Animal Boy wasn't a very happy record for the Ramones. Since the release of Too Tough to Die (a slight return to form) nearly two years earlier, the band's fortunes had gone from bad to worse; interest in the band kept dwindling with every release and the "bruthas" were constantly at each other's throat. But their desperation only became apparent when they started seriously altering their sound in search of a lucky break. With Animal Boy, producer Jean Beauvoir (of Plasmatics infamy) attempted to update the band's sound with the commercial conventions of the day, meaning keyboards and synthesizers. Opener "Somebody Put Something in My Drink," for instance, wastes an aggressive vocal performance from Joey Ramone by supporting it with a shamelessly polished synthesizer backing track. The balls-out title song momentarily simplifies things once again, but the album continues to progress in hit-and-miss fashion, culminating with the unbearably soft "Something to Believe In" -- with bright synths taking over completely and no guitar in sight, it is a career low. Of note, the album does contain one of the band's most clearly political statements in first single "Bonzo Goes to Bitburg," written about President Ronald Reagan's ill-advised visit to Germany's Bitburg cemetery, the site of many Nazi graves. Interestingly, the song was later retitled "My Brain Is Hanging Upside Down" prior to the album's release, after vehement protests from guitarist Johnny Ramone, a fervid conservative. One of many mid-'80s blunders, Animal Boy is best left forgotten from the Ramones' otherwise remarkable late-'70s legacy.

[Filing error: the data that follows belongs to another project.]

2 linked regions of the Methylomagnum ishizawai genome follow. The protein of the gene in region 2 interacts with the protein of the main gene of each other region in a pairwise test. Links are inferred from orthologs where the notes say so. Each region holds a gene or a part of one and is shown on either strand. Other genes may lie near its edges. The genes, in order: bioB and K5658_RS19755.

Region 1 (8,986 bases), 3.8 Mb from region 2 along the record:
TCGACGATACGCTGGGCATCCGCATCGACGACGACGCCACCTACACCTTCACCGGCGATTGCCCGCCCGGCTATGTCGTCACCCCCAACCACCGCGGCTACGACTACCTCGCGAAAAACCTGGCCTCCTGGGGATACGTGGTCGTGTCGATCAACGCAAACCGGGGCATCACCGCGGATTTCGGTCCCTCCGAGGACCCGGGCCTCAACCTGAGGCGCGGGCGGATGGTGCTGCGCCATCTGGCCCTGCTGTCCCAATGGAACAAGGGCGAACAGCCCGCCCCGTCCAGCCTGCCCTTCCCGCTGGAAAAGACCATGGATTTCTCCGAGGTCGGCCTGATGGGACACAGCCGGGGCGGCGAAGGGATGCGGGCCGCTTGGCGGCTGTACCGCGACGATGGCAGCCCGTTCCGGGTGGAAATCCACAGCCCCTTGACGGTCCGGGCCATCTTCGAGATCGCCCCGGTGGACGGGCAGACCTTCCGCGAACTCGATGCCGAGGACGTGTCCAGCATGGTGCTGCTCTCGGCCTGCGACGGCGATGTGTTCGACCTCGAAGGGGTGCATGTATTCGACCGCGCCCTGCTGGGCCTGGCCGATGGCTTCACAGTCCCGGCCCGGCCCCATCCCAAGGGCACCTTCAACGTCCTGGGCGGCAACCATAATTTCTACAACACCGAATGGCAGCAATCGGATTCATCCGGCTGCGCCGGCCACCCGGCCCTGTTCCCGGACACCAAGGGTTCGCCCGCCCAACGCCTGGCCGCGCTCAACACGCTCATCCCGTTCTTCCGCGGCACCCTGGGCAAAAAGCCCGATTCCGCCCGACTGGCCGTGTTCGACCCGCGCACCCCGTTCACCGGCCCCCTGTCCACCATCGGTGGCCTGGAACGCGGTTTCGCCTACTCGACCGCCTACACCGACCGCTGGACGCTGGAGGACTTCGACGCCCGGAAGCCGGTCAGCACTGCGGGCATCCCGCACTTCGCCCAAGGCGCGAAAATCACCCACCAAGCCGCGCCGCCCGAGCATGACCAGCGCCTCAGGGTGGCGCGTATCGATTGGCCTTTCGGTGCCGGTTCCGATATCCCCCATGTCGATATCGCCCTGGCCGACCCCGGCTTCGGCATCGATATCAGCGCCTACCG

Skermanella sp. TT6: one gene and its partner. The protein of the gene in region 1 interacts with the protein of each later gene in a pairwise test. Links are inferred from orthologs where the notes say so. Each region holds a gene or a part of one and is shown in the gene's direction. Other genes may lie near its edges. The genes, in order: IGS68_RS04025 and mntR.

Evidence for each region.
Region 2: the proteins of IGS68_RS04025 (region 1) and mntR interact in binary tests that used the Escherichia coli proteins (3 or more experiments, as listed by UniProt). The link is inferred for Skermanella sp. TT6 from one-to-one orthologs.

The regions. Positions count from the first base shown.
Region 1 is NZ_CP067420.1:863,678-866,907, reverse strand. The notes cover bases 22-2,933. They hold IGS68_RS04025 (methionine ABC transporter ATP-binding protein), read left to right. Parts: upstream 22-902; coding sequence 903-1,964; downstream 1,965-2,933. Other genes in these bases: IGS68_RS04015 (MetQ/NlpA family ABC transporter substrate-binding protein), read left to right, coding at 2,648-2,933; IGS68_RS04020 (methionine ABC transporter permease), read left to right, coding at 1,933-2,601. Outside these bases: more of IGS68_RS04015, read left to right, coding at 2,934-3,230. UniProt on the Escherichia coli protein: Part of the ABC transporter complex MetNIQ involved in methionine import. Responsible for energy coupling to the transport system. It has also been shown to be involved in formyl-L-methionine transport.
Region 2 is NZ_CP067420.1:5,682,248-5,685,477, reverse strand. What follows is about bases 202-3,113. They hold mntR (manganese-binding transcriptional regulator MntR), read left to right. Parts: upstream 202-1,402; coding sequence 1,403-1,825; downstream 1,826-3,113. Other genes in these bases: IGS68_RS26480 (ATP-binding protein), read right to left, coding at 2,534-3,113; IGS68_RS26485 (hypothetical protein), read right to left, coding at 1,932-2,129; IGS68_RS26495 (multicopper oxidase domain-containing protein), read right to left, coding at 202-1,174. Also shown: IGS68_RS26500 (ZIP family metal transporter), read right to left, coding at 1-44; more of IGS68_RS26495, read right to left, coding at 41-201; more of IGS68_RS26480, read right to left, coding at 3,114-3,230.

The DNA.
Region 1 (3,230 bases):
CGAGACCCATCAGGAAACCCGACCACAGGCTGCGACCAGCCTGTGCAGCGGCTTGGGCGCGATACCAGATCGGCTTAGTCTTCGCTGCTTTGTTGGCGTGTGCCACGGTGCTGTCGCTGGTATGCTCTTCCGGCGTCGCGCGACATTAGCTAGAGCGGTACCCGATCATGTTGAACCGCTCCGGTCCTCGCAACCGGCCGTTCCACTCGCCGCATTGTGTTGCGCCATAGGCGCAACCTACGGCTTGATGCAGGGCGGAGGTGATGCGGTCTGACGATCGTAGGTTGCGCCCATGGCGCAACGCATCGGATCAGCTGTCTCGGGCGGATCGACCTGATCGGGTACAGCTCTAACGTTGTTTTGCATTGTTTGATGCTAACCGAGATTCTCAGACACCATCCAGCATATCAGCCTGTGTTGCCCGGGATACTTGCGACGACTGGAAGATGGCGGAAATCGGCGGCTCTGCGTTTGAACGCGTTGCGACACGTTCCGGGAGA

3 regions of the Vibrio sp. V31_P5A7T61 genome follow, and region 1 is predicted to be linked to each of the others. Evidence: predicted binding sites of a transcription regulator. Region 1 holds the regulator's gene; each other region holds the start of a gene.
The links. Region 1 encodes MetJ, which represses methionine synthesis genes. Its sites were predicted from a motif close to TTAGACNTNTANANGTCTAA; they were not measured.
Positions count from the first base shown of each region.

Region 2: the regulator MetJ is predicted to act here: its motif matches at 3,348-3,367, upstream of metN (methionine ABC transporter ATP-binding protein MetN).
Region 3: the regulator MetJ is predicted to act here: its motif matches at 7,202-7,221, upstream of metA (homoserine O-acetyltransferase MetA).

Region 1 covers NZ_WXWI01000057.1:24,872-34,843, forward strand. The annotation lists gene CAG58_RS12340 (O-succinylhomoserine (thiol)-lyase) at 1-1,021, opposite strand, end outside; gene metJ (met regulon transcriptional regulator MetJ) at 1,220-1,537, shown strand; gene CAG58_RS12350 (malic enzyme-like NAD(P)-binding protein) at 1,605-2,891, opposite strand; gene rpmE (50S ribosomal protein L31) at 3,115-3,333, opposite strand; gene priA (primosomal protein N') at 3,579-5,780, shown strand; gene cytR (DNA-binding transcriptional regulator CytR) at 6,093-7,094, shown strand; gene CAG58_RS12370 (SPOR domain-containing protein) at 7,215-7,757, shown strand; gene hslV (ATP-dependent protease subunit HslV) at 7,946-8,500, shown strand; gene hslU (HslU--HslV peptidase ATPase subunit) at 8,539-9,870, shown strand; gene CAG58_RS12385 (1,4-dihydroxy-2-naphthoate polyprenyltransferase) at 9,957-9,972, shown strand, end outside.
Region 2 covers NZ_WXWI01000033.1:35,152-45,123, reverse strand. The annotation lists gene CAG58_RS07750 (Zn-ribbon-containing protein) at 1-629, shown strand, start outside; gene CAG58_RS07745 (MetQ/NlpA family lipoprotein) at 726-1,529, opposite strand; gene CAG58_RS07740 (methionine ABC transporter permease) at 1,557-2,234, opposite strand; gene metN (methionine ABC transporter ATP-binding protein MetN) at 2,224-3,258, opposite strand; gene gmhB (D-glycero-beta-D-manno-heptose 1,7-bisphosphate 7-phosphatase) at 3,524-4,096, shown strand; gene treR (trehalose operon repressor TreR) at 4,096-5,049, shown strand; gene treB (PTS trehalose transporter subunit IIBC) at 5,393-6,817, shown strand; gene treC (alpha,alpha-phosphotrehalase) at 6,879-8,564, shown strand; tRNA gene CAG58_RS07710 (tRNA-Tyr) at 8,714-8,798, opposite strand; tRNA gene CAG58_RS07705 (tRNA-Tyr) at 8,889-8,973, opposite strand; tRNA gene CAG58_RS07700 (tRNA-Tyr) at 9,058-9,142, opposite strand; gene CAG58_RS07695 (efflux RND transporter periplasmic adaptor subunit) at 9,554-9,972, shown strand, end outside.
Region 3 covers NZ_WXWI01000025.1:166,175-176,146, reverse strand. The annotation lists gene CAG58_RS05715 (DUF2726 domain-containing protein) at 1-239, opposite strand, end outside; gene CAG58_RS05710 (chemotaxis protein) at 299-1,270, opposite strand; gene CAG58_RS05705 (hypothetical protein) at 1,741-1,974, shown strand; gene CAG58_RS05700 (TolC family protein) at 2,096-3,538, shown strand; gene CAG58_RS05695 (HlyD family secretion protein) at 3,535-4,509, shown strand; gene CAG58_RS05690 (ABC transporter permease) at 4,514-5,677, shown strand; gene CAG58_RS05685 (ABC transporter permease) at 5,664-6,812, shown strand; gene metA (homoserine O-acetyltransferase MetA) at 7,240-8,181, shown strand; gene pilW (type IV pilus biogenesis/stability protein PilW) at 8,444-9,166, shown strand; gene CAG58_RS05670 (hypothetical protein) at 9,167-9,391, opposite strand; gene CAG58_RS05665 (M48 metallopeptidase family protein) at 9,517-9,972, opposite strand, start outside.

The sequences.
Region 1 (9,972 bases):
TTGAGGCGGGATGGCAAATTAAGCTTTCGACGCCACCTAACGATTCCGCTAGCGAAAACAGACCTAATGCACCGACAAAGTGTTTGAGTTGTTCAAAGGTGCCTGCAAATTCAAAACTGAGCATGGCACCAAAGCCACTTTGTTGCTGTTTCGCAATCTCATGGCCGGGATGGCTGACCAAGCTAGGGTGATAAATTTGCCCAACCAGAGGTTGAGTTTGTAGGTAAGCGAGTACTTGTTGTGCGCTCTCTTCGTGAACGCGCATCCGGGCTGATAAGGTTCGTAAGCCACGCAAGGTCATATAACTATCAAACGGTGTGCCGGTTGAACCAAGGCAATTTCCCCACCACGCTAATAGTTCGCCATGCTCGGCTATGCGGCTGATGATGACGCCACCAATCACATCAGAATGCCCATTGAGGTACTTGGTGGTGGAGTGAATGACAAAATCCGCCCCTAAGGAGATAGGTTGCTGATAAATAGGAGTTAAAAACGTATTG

AllMusic Review by Eduardo Rivadavia